The 500 Rule was a way to calculate the shutter speed to limit stars trailing. For a full frame camera, we divide 500 by the focal length of our lens to get our suggested shutter speed (eg 500/24mm = ~20 seconds. Note, an adjustment is still needed for cropped sensor cameras). The formula was developed for use with 35mm film but modern camera sensors have much greater resolutions so this formula is now outdated and using it will result in our stars trailing. We suggest starting with the “400 Rule” and zooming in to check star trail length on your image and decrease your shutter speed according to personal taste. What shutter speed you are happy with will depend on if you’re simply shooting for social media or planning to view or print the image much larger. We reccommend taking a series of images at different shutter speeds and making the decision at home on a larger, clearer screen.
Example for a full frame camera:
500 Rule 24mm = (500/24) = 20 seconds, 14mm = (500/14) = 35 seconds
400 Rule 24mm = (400/24) = 16 seconds, 14mm = (400/14) = 28 seconds
300 Rule 24mm = (300/24) = 12 seconds, 14mm = (300/14) = 21 seconds
For a crop sensor camera, divide the exposure time by the crop factor, eg 1.5 for Nikon DX or 1.6 for Canon APS-C.
A more accurate & complicated formula exists, the NPF Rule, which is available on several apps but to start we suggest using the 400 Rule and adjust the shutter speed downwards.
ISO –The ISO setting is our main variable as we generally have our aperture and shutter speed set to gather as much light as possible without significant star trailing. We’d suggest ISO 1600 as a starting point and adjust up or down from there.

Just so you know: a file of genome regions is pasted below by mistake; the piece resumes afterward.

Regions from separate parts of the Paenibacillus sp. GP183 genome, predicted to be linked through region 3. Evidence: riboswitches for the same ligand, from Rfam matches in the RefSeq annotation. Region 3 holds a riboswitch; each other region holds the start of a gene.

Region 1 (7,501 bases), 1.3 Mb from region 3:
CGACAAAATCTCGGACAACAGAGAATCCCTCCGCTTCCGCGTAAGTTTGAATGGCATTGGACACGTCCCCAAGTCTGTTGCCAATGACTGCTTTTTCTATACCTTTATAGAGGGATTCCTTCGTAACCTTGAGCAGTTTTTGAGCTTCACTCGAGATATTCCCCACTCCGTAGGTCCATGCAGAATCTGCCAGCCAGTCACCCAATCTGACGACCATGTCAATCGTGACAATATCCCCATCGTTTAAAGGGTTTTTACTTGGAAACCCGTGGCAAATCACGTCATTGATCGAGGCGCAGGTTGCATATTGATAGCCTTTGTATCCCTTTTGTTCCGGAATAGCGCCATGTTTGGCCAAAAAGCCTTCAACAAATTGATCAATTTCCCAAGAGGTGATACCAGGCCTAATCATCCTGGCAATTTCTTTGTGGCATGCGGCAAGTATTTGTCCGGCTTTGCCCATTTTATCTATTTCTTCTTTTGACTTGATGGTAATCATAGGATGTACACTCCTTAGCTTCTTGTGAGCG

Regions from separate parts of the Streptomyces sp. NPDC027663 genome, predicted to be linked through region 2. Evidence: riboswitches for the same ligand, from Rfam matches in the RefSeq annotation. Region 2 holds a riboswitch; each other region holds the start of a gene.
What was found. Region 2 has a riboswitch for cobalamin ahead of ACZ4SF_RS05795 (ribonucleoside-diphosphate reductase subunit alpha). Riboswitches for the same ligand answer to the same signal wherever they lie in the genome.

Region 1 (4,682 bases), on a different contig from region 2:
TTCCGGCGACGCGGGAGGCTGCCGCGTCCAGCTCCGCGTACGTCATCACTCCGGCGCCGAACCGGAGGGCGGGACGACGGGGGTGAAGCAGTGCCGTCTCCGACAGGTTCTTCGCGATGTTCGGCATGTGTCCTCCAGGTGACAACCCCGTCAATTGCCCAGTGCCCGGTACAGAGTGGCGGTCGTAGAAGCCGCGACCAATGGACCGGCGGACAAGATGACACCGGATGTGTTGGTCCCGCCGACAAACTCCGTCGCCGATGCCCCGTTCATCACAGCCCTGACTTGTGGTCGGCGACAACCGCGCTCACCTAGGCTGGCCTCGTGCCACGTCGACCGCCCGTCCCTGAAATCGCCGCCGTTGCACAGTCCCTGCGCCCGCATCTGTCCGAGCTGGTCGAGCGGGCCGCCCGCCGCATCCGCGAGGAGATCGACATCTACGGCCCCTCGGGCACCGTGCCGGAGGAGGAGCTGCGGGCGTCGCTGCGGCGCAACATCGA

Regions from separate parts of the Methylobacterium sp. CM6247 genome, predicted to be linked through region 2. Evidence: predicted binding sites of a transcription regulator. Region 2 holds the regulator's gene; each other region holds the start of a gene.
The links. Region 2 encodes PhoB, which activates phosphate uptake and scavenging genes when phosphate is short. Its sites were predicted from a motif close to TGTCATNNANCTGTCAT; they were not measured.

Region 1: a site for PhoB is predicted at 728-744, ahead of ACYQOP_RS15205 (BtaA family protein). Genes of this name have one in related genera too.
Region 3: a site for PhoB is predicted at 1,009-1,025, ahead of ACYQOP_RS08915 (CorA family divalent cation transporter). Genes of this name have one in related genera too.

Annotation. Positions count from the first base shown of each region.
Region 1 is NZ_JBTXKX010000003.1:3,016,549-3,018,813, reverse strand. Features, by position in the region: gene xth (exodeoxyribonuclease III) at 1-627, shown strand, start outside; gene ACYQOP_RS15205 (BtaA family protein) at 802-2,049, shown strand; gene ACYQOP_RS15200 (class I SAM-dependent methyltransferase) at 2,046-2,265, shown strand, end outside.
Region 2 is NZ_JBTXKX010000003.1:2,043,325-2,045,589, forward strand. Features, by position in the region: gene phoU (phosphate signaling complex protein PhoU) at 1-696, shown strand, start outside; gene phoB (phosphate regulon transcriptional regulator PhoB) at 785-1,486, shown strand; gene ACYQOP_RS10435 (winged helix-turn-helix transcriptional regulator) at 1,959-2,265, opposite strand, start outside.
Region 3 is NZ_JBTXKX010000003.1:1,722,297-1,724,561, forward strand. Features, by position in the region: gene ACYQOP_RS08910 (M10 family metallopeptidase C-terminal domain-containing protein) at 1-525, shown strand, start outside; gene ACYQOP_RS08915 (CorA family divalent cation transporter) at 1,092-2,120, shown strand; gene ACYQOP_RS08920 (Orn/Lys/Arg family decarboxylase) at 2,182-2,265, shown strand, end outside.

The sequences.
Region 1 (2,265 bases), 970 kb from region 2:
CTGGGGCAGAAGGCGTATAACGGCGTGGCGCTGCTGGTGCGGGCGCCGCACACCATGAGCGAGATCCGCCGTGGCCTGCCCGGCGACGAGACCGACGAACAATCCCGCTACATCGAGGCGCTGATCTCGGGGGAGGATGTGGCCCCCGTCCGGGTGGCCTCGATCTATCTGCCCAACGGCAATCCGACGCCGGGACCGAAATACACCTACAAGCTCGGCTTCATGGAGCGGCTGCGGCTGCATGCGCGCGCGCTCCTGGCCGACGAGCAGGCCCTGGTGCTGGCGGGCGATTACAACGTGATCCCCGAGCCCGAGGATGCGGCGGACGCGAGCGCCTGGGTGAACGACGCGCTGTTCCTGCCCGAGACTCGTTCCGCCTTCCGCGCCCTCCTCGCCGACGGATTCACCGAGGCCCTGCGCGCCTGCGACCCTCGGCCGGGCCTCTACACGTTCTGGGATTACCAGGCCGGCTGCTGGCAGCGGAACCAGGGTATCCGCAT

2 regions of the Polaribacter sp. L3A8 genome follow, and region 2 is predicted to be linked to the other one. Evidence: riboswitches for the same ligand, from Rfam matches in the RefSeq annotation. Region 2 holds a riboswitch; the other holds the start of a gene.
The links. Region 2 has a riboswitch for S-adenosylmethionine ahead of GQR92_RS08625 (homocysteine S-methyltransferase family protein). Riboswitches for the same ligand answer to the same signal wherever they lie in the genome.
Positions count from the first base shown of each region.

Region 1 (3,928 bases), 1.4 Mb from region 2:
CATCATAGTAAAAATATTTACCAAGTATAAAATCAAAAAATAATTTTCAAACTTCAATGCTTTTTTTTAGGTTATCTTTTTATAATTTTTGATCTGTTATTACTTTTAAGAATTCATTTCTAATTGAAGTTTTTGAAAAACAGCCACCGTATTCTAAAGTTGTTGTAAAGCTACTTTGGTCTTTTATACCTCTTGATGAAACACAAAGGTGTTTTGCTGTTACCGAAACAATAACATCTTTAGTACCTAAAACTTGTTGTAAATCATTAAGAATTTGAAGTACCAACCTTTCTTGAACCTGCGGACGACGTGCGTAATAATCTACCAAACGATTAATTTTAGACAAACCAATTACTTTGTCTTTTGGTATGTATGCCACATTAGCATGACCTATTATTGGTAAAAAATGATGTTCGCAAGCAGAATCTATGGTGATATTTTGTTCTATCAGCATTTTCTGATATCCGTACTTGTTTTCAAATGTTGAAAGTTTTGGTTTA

For professional level noise reduction we recommend DeNoise AI by Topaz Labs.
We’ve personally been using this software for years and have organised for our members to get 15% off purchases from Topaz Labs via the (affiliate) link and using the discount code: UKphototours15
White Balance – Most modern cameras have excellent auto white balance and any deviations can be fixed easily in post processing by making all pics the same white balance with a couple of clicks. If you are shooting JPG or not wanting to post process, I’d suggest setting a white balance of between 3500 and 4000K to start and adjusting according to taste as each situation will be different due to the amount of light pollution in the area. We highly recommend shooting in RAW, however.
Focusing – We can’t rely on the infinity mark on most lenses so there are options to make life easier.
a) Pre-focus in daylight and tape lens so it won’t move
b) Pre-focus in daylight and gently mark (crayon, Tipex/Liquid Paper, gold marker, etc)
c) On location (either illuminating foreground subject or on distant object such stars/street lights) – most common method but can be difficult at times so marking/knowing where the infinity focus is located is an advantage.